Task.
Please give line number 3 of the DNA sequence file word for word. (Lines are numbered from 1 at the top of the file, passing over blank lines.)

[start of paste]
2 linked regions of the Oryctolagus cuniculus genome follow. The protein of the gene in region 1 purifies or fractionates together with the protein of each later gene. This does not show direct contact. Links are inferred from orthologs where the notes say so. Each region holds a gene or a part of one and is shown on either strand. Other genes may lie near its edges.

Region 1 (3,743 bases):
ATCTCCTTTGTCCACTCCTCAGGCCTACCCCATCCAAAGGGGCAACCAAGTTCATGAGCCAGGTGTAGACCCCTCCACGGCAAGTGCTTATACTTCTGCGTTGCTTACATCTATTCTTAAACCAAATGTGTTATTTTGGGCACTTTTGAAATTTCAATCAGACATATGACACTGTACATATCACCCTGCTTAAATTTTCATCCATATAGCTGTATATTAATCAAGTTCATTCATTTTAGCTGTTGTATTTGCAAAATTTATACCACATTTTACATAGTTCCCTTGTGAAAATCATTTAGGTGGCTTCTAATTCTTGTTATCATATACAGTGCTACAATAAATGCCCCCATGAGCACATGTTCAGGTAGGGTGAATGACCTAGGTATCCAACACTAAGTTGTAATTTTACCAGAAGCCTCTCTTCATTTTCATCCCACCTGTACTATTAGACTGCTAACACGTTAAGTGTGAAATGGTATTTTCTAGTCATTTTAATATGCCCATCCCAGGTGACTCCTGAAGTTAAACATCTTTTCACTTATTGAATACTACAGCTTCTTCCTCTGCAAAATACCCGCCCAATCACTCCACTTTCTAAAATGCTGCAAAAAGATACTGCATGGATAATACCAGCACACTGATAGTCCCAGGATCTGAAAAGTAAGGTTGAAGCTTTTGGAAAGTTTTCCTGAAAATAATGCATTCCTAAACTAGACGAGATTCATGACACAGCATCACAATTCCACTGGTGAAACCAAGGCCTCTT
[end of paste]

ATCTCCTTTGTCCACTCCTCAGGCCTACCCCATCCAAAGGGGCAACCAAGTTCATGAGCCAGGTGTAGACCCCTCCACGGCAAGTGCTTATACTTCTGCGTTGCTTACATCTATTCTTAAACCAAATGTGTTATTTTGGGCACTTTTGAAATTTCAATCAGACATATGACACTGTACATATCACCCTGCTTAAATTTTCATCCATATAGCTGTATATTAATCAAGTTCATTCATTTTAGCTGTTGTATTTGCAAAATTTATACCACATTTTACATAGTTCCCTTGTGAAAATCATTTAGGTGGCTTCTAATTCTTGTTATCATATACAGTGCTACAATAAATGCCCCCATGAGCACATGTTCAGGTAGGGTGAATGACCTAGGTATCCAACACTAAGTTGTAATTTTACCAGAAGCCTCTCTTCATTTTCATCCCACCTGTACTATTAGACTGCTAACACGTTAAGTGTGAAATGGTATTTTCTAGTCATTTTAATATGCCCATCCCAGGTGACTCCTGAAGTTAAACATCTTTTCACTTATTGAATACTACAGCTTCTTCCTCTGCAAAATACCCGCCCAATCACTCCACTTTCTAAAATGCTGCAAAAAGATACTGCATGGATAATACCAGCACACTGATAGTCCCAGGATCTGAAAAGTAAGGTTGAAGCTTTTGGAAAGTTTTCCTGAAAATAATGCATTCCTAAACTAGACGAGATTCATGACACAGCATCACAATTCCACTGGTGAAACCAAGGCCTCTT